One must also argue about Islam


Islam is a religion among different – and should therefore be criticized as others, says journalist Martin A. Senn.

Martin A. Senn

Martin A. Senn.

Martin A. Senn.

"There is a strange disease in our country: Islamophobia," someone recently wrote on Facebook. The labeling of opinions as bad can end badly, as the past has often shown enough, so I wanted to answer. But there the first comment flashed: "The disease is Islam!" That fits in with the picture: when it comes to Islam, rational discussions are hardly possible. Whether you are in one or the other camp, period. There are no nuances. And one camp is completely immune to the arguments of the other – and vice versa.

As hopeless as in Germany it is not in Switzerland. But here too the roles are clearly divided: criticism of Islam is equated with criticism from Muslims, from immigrants, from the weak. Accordingly, the relationship with Islam is increasingly discussed only from the point of view of xenophobia. That it was the Commission against racism, which has just published a study on media coverage of Muslims, is no coincidence. How journalists report a religion becomes a purely moral issue.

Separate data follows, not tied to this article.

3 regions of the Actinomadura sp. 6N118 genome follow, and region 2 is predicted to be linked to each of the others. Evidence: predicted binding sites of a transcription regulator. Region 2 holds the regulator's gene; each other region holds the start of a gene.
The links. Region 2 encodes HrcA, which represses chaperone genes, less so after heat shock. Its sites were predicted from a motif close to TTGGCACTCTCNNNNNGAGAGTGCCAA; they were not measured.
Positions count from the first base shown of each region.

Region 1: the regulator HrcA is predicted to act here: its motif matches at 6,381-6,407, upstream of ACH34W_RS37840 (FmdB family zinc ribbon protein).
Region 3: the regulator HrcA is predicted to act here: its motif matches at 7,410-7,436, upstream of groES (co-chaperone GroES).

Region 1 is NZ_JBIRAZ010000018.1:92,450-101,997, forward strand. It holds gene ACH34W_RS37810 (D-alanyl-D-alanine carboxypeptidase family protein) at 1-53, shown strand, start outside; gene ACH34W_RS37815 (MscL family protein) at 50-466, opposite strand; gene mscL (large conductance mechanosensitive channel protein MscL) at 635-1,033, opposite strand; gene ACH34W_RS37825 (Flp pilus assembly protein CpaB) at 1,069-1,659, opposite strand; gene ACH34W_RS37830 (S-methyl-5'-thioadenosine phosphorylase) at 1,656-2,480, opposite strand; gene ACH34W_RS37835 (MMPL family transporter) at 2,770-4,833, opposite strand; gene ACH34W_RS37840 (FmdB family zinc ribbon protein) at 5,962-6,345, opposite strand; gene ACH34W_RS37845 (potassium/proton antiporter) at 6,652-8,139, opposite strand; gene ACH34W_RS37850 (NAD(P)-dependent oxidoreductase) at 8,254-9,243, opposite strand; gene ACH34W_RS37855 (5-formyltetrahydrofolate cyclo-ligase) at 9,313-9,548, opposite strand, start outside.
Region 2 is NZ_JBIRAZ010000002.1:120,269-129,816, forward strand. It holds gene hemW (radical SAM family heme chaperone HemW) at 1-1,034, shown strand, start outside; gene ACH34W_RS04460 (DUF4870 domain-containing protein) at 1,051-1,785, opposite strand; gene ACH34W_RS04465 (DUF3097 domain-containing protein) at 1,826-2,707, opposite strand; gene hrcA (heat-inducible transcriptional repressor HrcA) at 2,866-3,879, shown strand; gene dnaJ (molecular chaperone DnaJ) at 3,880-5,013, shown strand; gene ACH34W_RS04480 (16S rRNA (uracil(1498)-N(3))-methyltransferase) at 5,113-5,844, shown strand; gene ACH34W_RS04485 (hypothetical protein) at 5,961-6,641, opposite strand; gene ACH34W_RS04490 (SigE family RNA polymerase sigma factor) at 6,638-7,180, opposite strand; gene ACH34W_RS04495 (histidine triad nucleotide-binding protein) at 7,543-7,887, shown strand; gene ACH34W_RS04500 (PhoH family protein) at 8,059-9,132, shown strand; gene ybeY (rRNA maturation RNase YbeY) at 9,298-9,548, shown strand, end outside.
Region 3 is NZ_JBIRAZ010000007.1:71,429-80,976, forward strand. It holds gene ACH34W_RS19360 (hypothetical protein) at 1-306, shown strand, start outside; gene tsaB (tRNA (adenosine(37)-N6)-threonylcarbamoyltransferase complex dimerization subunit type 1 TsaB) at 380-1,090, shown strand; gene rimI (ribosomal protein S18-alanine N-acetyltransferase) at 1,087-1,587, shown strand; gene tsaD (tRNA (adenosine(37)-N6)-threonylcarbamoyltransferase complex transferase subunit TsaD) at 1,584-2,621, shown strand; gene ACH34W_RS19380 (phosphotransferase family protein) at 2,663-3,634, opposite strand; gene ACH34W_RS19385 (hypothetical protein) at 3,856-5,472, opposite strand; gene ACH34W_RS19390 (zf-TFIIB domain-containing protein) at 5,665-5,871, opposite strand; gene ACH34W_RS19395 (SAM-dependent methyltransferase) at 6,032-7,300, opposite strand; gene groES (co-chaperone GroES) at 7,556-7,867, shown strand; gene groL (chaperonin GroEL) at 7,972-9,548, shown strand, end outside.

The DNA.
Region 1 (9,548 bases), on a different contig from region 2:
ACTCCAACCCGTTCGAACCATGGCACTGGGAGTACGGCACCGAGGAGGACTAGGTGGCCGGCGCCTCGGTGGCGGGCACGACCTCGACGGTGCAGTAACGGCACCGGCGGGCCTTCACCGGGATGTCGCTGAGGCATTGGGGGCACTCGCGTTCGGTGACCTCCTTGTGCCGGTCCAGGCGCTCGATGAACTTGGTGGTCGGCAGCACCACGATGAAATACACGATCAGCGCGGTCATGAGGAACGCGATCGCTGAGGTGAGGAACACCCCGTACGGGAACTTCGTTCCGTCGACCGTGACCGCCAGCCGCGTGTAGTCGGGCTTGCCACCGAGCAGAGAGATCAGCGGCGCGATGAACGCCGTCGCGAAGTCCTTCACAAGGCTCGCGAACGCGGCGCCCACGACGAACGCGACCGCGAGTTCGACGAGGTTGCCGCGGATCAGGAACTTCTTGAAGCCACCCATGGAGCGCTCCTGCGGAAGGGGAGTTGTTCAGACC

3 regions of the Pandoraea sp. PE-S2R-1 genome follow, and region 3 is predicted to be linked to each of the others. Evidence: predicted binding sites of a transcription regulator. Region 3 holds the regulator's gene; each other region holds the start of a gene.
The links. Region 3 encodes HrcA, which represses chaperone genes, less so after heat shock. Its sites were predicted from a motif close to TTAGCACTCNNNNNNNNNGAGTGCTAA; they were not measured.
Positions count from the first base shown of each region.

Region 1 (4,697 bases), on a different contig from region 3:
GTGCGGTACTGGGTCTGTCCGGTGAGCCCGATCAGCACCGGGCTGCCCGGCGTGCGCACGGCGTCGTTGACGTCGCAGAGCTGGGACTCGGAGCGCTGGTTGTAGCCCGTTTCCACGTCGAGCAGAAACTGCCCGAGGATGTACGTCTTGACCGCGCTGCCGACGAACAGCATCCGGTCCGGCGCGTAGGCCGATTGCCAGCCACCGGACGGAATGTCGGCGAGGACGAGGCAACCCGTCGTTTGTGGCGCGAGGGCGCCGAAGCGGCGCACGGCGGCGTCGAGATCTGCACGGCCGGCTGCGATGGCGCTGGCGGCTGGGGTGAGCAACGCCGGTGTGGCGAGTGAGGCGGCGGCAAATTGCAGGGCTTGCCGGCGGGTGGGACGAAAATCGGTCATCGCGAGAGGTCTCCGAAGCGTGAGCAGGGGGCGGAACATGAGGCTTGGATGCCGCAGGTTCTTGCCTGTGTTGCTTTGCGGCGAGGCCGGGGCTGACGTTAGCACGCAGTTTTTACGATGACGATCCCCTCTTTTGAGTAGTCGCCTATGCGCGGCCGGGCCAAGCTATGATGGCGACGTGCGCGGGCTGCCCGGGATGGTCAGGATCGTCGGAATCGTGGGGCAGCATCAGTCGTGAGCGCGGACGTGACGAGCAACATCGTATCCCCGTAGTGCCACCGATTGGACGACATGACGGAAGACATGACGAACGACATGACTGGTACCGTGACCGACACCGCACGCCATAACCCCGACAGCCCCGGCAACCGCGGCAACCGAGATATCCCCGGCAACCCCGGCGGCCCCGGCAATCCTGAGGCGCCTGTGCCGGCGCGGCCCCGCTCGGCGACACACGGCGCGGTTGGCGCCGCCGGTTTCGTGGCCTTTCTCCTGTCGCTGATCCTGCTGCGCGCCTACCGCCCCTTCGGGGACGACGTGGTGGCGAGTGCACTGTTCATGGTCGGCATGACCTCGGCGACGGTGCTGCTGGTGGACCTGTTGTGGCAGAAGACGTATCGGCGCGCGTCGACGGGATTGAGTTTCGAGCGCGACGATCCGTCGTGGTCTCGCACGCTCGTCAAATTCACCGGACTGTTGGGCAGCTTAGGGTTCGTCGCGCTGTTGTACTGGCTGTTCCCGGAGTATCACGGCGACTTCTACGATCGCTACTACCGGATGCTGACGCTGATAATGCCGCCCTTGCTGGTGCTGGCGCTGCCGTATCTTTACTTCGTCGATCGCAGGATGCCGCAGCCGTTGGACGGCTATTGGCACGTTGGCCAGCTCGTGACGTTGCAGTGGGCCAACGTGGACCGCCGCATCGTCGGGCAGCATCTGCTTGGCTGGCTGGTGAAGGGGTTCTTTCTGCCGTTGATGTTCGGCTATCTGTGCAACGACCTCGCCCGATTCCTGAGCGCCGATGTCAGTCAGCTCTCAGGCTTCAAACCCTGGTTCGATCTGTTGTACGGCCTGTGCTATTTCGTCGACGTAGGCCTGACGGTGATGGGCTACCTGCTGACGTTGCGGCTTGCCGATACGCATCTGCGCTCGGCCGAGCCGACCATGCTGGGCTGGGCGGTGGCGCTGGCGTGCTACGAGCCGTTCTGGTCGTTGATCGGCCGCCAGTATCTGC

This development began with the Islamist terrorist attacks of the 2000s. In order not to offend the vast majority of Muslims, the government leaders of the affected countries have stated time and again that Islamic terrorists have nothing to do with "right Islam". In fact, they are not Islamic at all.

That was well meant, but came out wrong. The judges saw this as an unacceptable attempt to protect Muslims more than other citizens. In return, leftists began to close their eyes to the murders and the behavior of Muslims, whom they would otherwise violently sue under non-Muslims, just so that they could use the & # 39; islamofoben & # 39; in no way have to admit. This went so far that some feminists celebrated wearing the headscarf as a self-realization of the Muslim woman. Finally, two completely irreconcilable camps faced each other, as can now be seen in Chemnitz.

Switzerland has, as so often, preserved direct democracy for such an ominous state of mind. In mood struggles, questions about Islam, such as full veil or minarets, are argued, which are protected in Germany until the pot is overcooked. Although everyone is never satisfied with the results, the atmosphere is much more relaxed here. Which is good.

Of course, Islam is not a disease, nor is there criticism. Islam is a religion between different ones. And as a religion you can, yes you must also criticize him like all other religions. That these right-wing extremists do, such as lumpsum and grumpy, may not be a reason to distance themselves from this freedom of expression. Otherwise we will do exactly what the Islamist terrorists want: we make our society unfree.

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